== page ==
di Jeff Segal
Si sta avvicinando uno scontro che coinvolgerà i maggiori colossi di INternet, e la posta in gioco si sta chiarendo adesso. È una lotta per il video footprint [con footprints si indicano le tracce che gli utenti si lasciano alle spalle dopo le loro attività sul web; negli ultimi anni questi dati sono raccolti e venduti con finalità di marketing, N.d.T.].
There’s a coming scrum that will involve all the major Internet giants, and the stakes are just being set now. It’s a fight for video footprint; specifically, for off-network video distribution and monetization. And it has heated up significantly over the past year, driven by a handful of expensive acquisitions and internal build-outs.
This same fight (albeit with banner ads) took place during the heyday of the display advertising market — and it’s the reason for the success of Google, Yahoo and TechCrunch parent AOL, among many others. These companies started off selling their own internal inventory, then branched out to serving ads on the long-tail Internet at large. As a result, the top 35 display ad sellers account for roughly 85 percent of total digital advertising revenues. That might seem top heavy, but in online video, that same market share is held by the top fiveonline video destinations alone.
But video is just starting to see its own distribution networks coalesce. Up to now, the problem has been a lack of available inventory. Most high-trafficked video destinations are either portals like YouTube and Facebook, or TV brands with tons of video supply like ESPN, CNN or Fox Sports.
There are very few pure-play video publishers, and the majority of where people spend their time online (the mid-to-long tail) has almost no video. Given that online video generates a 6-8X premium over display advertising, that’s a lot of money being left on the table.
What’s changing that now is a focused set of initiatives to bring video into the mid-to-long tail of the web. This is where the world’s digital heavyweights — primarily Google, Facebook, Twitter, Verizon, Comcast, AT&T and Yahoo — are preparing to wage battle.
Google is likely to be the first aggressor. The search giant is reportedly nearing completion on a YouTube video syndication product that fits into its DoubleClick for Publishers (DFP) platform, which would allow its existing display publishers to create new video inventory so Google can then sell it. It’s essentially an AdSense for video, programmatically creating new video inventory for publishers that don’t necessarily create any video content.
And, of course, that video will come from YouTube. This is both Google’s biggest strength and its most glaring weakness. YouTube is the world’s largest repository of online video, but it has historically been way behind the ball on monetizing its video stash.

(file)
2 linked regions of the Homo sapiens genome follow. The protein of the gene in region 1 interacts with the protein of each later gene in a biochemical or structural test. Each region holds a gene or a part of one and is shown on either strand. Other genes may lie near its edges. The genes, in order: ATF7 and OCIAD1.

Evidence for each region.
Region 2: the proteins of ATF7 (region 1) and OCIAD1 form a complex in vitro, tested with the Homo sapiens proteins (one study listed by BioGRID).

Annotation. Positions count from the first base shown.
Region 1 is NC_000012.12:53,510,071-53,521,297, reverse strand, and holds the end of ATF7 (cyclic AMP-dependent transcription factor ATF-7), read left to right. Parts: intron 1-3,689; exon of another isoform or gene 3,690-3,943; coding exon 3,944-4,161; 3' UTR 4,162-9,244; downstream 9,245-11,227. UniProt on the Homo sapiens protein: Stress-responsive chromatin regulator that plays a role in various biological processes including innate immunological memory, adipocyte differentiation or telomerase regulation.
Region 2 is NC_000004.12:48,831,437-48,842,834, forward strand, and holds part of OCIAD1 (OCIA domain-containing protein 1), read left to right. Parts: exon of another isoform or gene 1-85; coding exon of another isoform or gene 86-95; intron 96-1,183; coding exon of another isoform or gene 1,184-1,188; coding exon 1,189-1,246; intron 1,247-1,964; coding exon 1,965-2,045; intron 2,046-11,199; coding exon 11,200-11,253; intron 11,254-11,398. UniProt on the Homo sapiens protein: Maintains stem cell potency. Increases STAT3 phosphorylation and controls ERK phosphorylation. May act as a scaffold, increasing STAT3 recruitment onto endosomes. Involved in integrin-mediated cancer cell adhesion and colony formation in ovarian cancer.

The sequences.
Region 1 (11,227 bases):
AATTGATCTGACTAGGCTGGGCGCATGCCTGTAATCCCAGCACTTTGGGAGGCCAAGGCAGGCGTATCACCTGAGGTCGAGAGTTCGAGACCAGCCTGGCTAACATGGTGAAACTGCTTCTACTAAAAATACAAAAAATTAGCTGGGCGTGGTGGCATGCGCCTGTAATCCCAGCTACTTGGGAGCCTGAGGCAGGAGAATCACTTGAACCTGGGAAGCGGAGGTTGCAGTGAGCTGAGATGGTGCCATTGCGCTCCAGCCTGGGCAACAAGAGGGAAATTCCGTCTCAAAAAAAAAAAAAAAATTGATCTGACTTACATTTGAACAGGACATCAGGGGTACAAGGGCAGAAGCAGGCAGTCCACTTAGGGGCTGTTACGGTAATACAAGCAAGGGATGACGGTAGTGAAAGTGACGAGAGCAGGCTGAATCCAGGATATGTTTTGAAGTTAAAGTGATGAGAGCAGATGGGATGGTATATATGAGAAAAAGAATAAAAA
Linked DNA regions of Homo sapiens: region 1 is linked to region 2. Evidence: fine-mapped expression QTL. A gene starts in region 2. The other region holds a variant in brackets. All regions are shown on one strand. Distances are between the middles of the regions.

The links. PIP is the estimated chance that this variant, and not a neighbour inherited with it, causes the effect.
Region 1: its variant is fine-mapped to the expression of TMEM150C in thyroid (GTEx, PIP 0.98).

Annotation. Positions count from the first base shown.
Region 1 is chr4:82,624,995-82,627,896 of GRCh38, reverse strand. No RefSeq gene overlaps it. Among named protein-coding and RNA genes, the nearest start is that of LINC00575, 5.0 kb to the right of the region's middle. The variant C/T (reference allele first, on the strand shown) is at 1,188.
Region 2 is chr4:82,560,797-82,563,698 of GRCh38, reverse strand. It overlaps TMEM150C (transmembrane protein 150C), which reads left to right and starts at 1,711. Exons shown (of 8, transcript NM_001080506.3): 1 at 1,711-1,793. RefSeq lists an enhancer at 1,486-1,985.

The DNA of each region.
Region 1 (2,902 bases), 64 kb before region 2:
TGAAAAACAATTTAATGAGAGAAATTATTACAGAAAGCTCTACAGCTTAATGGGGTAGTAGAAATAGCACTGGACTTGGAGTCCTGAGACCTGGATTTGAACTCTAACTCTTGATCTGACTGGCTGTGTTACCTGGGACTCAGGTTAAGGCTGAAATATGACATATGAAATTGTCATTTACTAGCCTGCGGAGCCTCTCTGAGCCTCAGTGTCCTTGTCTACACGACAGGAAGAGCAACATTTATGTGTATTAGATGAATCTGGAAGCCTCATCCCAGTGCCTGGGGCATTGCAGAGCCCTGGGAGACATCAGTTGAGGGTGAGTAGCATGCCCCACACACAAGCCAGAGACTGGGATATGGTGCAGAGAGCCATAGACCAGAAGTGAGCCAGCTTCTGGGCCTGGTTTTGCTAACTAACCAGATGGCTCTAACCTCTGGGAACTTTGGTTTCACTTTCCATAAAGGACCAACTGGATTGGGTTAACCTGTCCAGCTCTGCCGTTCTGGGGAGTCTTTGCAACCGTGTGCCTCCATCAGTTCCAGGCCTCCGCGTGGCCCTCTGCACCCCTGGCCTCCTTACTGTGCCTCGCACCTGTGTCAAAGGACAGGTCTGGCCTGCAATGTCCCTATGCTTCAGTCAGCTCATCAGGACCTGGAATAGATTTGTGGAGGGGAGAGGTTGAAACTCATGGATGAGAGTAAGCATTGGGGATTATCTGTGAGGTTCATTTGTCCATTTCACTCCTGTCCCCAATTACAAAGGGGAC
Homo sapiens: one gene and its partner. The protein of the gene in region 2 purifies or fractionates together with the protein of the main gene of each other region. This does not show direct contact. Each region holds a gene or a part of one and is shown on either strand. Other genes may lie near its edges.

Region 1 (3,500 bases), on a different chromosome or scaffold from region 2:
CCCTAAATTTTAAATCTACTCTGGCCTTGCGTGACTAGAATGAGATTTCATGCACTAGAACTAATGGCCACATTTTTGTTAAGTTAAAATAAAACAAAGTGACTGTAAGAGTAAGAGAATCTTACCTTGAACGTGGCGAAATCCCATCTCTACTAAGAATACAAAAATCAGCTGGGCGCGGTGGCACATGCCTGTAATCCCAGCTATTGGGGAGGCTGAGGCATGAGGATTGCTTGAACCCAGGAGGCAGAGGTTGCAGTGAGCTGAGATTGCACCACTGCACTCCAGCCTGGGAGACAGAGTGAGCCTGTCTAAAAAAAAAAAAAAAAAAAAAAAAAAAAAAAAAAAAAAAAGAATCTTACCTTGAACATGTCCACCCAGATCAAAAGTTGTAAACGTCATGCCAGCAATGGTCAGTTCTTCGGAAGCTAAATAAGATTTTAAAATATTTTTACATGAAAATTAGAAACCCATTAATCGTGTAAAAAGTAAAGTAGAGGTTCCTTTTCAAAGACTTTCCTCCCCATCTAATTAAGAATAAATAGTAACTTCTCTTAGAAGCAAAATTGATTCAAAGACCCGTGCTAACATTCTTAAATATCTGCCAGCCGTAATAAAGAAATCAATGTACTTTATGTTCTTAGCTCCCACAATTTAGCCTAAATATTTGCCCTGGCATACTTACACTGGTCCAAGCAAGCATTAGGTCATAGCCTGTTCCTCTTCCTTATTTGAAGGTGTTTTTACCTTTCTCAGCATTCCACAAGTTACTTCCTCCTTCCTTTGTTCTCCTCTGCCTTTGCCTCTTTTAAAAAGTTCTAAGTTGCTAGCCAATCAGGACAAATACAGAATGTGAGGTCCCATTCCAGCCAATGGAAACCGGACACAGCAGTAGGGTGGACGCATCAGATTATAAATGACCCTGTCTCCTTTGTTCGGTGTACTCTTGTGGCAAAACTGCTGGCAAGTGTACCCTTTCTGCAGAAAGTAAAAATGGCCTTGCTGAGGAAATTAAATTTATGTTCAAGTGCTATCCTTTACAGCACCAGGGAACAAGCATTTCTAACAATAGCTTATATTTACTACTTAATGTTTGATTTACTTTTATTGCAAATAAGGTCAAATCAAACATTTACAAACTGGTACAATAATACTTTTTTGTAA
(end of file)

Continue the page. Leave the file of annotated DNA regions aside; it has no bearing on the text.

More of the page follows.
Perhaps more important, a number of top-tier media companies have shown hesitance around using the amateur content that dominates YouTube. Google’s new video syndication product will programmatically match YouTube videos to publishers’ content and visitors, but filtering out the cat videos (or the perception of them) may not be so easy.
Still, Google is the closest to completing the new three-legged stool that everyone wants: a content network, an ad platform and loads of first-party data for targeting. And its position as the biggest ad server in the world means that it has amazing data from many publishers with no video, so its automatic video matching/serving engine will likely be impressive.
Facebook bought video SSP LiveRail in its own bid for the three-legged stool, but it still doesn’t have Google’s off-network footprint for publisher inventory creation. Social tools do provide some data into highly trafficked sites though, and Facebook is working on the content side by trying to get publishers like The New York Times to host more content on the social network itself.
This was also the driver behind Verizon’s purchase of AOL, as what Verizon was really buying was the AOL On Network (a collection of 4,000 sites where it provides and powers video) and Adap.TV, one of the best programmatic online video ad platforms. Verizon even has some low-hanging fruit ripe for picking here, as it can take its extensive first-party data and do highly intelligent targeting across AOL On’s footprint to monetize it.
Even Yahoo is pushing toward the three-legged stool with its purchase of Brightroll, although it still lacks the extended publisher network across which to distribute its video. AT&T and Comcast are reportedly trying to figure out their game plans, as well, and now you could even throw Twitter into the mix with its launch of Twitter Amplify — especially since the majority of tweets are seen outside the native app.
All this is setting the stakes for a land grab over how many sites and publishers each platform can monetize through. How will platforms go out and build networks? This remains to be seen. They are going to need supply from premium video brands that media companies actually want to work with, not just the YouTubes of the online realm.
And then there’s the technology challenge — how do you automate the creation of new video inventory where none existed before? Google has YouTube and Verizon has AOL, but there’s ample opportunity for someone to come in and automate the distribution of the existing high-quality video that advertisers already love.
This may seem like a lot of time and capital to spend on the $6 billion U.S. online video market. But the truth is, the world’s largest companies are doubling down on online video syndication because they’re getting ready to push aside one of the largest industries out there: television.
These online video platforms are essentially Over The Top (OTT) TV networks, and Google, Facebook, Verizon and the like are fashioning themselves into the next generation of TV giants.
The battle is just beginning.